Richard Coombs explains how the Residence Nil Rate Band and Inheritance Tax (IHT) apply to your family home.

“As many people know, everyone gets a “nil rate band” to use against the total value of their taxable estate when they die.  Currently this is £325,000 and married couples, or those in civil partnerships, can transfer any unused allowance between themselves, meaning a combined allowance of £650,000.

With house prices continuing their inexorable rise, concerns were raised that the value of the nil rate band was gradually being eroded by the value of people’s homes – value which was never realised unless you sold up and rented or downsized.  In fact, 80% of the growth in value of estates between 2010 and 2017 was due to the value of residential property.  This led to more and more people being subject to IHT who would certainly not consider themselves “wealthy”, purely down to the value of their home.  Indeed, in just the one year between 2015/16 and 2016/17 the number of people subject to IHT increased by an enormous 15%.

Accordingly, since 2017/18 the Government has extended this nil rate band for those who own their home and who leave it to their direct descendants.  This additional band, the “residence nil rate band” (RNRB) has been gradually phased in as follows:

2017/18           £100,000

2018/19           £125,000

2019/20           £150,000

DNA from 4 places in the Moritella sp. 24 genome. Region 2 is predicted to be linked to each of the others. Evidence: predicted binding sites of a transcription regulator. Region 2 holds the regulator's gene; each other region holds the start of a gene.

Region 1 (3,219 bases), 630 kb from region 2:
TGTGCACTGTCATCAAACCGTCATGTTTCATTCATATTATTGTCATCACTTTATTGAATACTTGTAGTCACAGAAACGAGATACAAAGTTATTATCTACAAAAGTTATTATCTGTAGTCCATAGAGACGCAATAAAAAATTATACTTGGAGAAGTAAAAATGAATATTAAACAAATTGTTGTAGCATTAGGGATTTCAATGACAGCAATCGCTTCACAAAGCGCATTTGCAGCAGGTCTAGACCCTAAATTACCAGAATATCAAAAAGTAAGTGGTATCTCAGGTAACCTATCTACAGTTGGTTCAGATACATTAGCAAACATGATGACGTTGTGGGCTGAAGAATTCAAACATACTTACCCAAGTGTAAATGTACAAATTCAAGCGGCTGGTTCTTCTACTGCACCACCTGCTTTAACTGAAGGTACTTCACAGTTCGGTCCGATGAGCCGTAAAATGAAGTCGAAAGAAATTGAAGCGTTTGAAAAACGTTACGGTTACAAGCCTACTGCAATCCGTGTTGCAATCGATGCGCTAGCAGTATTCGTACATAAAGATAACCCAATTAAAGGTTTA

The final fixed increase will take effect from 6 April 2020 where the main residence nil rate band will be £175,000.  From 6 April 2021 the band will only increase by inflation and therefore, in real terms, 2020/21 will see the maximum relief.

Like the normal nil rate band, married couples and civil partners can share RNRBs, meaning that a couple owning their own home will have a combined nil rate band of £1m to use against their estate, of which £350,000 can be used against the house only and £650,000 to use against the remainder (including the house).  For the large majority of families in the UK this will take them out of the IHT net, and for wealthier families it will be a useful reduction in their overall IHT exposure.

Like most tax changes though, not everyone can benefit.  For those with total estates which exceed £2m  (including their home) there will be a tapered reduction in the RNRB, meaning the relief is reduced by £1 for every £2 of value over £2m.  So for an individual, the RNRB will be reduced to zero for an estate over £2.35m and for a couple no additional relief will be given if the estate exceeds £2.7m.

For those that previously owned a house and either sold up or have downsized, there are provisions to ensure that they can still use the full RNRB.  The rules are complex but essentially provided that you leave the smaller house, or assets equal to the same value, to your descendants then the full RNRB should still be available (subject still to the reductions made to estates worth over £2m).

What do I need to do?

RNRBs are easy to miss, and even more so where downsizing has occurred or an elderly relative has sold up in order to move into a residential care home.  The downsizing rules outlined in the previous paragraph apply to disposals of property after 8 July 2015 and therefore one needs to look back nearly five years to see whether someone may qualify.

Going forward, executors and personal representatives will need to ensure that they have considered the RNRB rules so that the correct tax is paid.  The rules can be complicated and therefore if you require any assistance please get in touch.

This guidance is generic in nature and does not constitute advice. You should take no action based upon it without consulting ourselves or your own professional advisor.